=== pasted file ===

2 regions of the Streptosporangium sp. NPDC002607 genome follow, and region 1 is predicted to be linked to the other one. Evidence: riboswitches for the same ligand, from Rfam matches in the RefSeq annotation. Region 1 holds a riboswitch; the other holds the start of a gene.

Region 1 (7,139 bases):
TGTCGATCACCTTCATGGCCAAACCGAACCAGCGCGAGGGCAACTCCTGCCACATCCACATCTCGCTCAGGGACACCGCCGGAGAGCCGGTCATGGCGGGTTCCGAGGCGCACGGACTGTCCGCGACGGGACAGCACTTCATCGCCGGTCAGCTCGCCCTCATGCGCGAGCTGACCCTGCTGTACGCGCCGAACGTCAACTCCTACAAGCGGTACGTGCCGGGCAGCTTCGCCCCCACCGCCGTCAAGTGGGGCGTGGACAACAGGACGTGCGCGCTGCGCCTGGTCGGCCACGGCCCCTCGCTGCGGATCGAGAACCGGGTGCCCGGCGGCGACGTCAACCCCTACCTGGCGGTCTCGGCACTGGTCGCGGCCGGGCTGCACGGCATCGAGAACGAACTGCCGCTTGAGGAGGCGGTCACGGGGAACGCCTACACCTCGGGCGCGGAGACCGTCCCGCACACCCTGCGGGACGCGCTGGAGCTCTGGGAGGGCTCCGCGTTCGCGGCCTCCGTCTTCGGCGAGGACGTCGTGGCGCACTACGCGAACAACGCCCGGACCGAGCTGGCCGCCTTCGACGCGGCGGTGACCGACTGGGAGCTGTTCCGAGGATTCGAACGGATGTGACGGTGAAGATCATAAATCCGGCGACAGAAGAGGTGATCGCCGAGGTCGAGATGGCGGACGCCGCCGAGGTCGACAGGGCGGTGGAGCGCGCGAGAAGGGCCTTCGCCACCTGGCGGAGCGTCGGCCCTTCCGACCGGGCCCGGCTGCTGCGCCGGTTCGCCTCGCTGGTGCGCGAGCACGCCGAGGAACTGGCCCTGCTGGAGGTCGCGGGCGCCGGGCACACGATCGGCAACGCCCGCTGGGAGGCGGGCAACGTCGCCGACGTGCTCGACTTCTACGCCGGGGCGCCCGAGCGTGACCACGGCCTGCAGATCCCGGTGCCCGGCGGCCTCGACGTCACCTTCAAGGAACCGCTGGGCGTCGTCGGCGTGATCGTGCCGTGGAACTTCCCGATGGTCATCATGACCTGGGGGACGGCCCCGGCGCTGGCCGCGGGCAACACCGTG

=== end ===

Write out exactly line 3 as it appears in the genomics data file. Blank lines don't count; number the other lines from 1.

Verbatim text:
TGTCGATCACCTTCATGGCCAAACCGAACCAGCGCGAGGGCAACTCCTGCCACATCCACATCTCGCTCAGGGACACCGCCGGAGAGCCGGTCATGGCGGGTTCCGAGGCGCACGGACTGTCCGCGACGGGACAGCACTTCATCGCCGGTCAGCTCGCCCTCATGCGCGAGCTGACCCTGCTGTACGCGCCGAACGTCAACTCCTACAAGCGGTACGTGCCGGGCAGCTTCGCCCCCACCGCCGTCAAGTGGGGCGTGGACAACAGGACGTGCGCGCTGCGCCTGGTCGGCCACGGCCCCTCGCTGCGGATCGAGAACCGGGTGCCCGGCGGCGACGTCAACCCCTACCTGGCGGTCTCGGCACTGGTCGCGGCCGGGCTGCACGGCATCGAGAACGAACTGCCGCTTGAGGAGGCGGTCACGGGGAACGCCTACACCTCGGGCGCGGAGACCGTCCCGCACACCCTGCGGGACGCGCTGGAGCTCTGGGAGGGCTCCGCGTTCGCGGCCTCCGTCTTCGGCGAGGACGTCGTGGCGCACTACGCGAACAACGCCCGGACCGAGCTGGCCGCCTTCGACGCGGCGGTGACCGACTGGGAGCTGTTCCGAGGATTCGAACGGATGTGACGGTGAAGATCATAAATCCGGCGACAGAAGAGGTGATCGCCGAGGTCGAGATGGCGGACGCCGCCGAGGTCGACAGGGCGGTGGAGCGCGCGAGAAGGGCCTTCGCCACCTGGCGGAGCGTCGGCCCTTCCGACCGGGCCCGGCTGCTGCGCCGGTTCGCCTCGCTGGTGCGCGAGCACGCCGAGGAACTGGCCCTGCTGGAGGTCGCGGGCGCCGGGCACACGATCGGCAACGCCCGCTGGGAGGCGGGCAACGTCGCCGACGTGCTCGACTTCTACGCCGGGGCGCCCGAGCGTGACCACGGCCTGCAGATCCCGGTGCCCGGCGGCCTCGACGTCACCTTCAAGGAACCGCTGGGCGTCGTCGGCGTGATCGTGCCGTGGAACTTCCCGATGGTCATCATGACCTGGGGGACGGCCCCGGCGCTGGCCGCGGGCAACACCGTG